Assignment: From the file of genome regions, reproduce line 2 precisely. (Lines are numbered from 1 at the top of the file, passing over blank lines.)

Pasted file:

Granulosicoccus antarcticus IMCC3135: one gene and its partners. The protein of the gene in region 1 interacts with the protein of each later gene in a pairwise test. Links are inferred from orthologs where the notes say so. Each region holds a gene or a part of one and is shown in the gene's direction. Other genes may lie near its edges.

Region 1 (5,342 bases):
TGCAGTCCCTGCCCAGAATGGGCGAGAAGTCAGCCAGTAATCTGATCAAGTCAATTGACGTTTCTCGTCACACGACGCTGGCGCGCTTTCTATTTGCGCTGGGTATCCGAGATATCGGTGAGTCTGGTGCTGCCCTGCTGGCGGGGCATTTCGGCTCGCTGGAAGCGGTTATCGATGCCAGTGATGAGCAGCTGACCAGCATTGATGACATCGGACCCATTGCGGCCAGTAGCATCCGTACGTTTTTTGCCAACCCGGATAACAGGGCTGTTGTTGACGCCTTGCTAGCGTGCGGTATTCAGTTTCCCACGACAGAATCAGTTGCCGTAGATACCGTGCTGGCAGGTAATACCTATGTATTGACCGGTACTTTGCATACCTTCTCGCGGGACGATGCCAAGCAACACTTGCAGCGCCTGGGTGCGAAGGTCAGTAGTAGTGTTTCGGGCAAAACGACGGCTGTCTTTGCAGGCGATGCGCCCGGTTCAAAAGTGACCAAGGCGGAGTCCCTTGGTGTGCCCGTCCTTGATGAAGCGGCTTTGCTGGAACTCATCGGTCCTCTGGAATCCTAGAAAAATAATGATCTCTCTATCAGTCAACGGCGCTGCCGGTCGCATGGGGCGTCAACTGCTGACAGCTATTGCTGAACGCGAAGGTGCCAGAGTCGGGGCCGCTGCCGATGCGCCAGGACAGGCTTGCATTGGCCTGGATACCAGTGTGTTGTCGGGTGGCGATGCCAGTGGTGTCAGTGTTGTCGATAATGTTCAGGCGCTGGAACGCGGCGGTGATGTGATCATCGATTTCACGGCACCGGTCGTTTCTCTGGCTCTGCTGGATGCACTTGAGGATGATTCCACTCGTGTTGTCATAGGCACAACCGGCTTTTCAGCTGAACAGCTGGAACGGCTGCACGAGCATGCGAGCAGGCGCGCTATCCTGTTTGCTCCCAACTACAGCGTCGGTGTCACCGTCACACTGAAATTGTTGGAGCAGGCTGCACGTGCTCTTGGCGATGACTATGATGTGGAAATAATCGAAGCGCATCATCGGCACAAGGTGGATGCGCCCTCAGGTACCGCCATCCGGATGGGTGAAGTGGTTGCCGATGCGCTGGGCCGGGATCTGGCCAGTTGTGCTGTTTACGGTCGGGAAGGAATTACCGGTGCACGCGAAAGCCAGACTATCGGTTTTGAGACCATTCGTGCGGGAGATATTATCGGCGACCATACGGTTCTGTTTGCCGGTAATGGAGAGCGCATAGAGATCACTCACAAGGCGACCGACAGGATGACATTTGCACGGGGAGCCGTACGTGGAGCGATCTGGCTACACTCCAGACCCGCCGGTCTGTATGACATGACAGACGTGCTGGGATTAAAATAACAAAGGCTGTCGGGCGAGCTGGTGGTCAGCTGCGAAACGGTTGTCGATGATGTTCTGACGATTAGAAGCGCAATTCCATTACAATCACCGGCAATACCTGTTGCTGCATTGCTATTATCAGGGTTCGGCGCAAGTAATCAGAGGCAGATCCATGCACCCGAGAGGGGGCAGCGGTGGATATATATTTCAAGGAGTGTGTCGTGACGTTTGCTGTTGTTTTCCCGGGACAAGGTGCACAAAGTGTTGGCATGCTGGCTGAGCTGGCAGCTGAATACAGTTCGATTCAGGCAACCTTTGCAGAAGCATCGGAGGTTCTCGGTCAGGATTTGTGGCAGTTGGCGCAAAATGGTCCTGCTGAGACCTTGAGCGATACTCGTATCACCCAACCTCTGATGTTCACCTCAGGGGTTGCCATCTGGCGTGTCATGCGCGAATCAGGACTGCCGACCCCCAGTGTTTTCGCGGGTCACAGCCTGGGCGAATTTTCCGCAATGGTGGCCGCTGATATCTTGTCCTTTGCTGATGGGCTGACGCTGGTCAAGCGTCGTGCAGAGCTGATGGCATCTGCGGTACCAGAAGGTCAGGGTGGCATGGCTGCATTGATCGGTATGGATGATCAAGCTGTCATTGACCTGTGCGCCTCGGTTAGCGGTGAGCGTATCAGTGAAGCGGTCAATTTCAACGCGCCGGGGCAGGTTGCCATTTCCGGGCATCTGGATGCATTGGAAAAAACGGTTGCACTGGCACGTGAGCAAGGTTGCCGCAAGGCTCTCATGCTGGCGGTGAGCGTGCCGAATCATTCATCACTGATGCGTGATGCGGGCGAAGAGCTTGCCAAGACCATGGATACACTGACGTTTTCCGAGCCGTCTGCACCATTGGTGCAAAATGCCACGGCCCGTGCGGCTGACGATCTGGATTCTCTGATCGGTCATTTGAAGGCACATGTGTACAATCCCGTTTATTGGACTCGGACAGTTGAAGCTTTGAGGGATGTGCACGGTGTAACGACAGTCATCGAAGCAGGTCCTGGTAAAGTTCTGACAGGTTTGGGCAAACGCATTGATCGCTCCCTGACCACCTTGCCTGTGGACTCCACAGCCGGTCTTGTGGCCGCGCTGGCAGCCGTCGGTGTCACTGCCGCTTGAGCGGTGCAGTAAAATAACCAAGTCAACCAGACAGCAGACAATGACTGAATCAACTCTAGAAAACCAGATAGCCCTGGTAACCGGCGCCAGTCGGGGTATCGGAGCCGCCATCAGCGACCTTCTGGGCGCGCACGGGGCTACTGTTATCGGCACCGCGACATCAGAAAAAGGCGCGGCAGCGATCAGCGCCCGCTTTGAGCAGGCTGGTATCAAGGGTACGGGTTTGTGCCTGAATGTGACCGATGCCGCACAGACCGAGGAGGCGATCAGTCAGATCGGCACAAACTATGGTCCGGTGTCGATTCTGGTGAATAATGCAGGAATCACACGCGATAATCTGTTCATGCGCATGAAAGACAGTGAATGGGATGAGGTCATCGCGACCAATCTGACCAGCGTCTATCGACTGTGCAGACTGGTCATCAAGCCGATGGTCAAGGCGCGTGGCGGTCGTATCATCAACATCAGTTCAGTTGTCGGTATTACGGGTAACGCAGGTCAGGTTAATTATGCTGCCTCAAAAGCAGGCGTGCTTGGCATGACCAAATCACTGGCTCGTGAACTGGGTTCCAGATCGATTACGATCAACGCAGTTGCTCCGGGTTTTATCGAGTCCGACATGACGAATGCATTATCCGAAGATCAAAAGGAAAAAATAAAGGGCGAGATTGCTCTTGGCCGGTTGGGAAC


Region 1 (5,342 bases):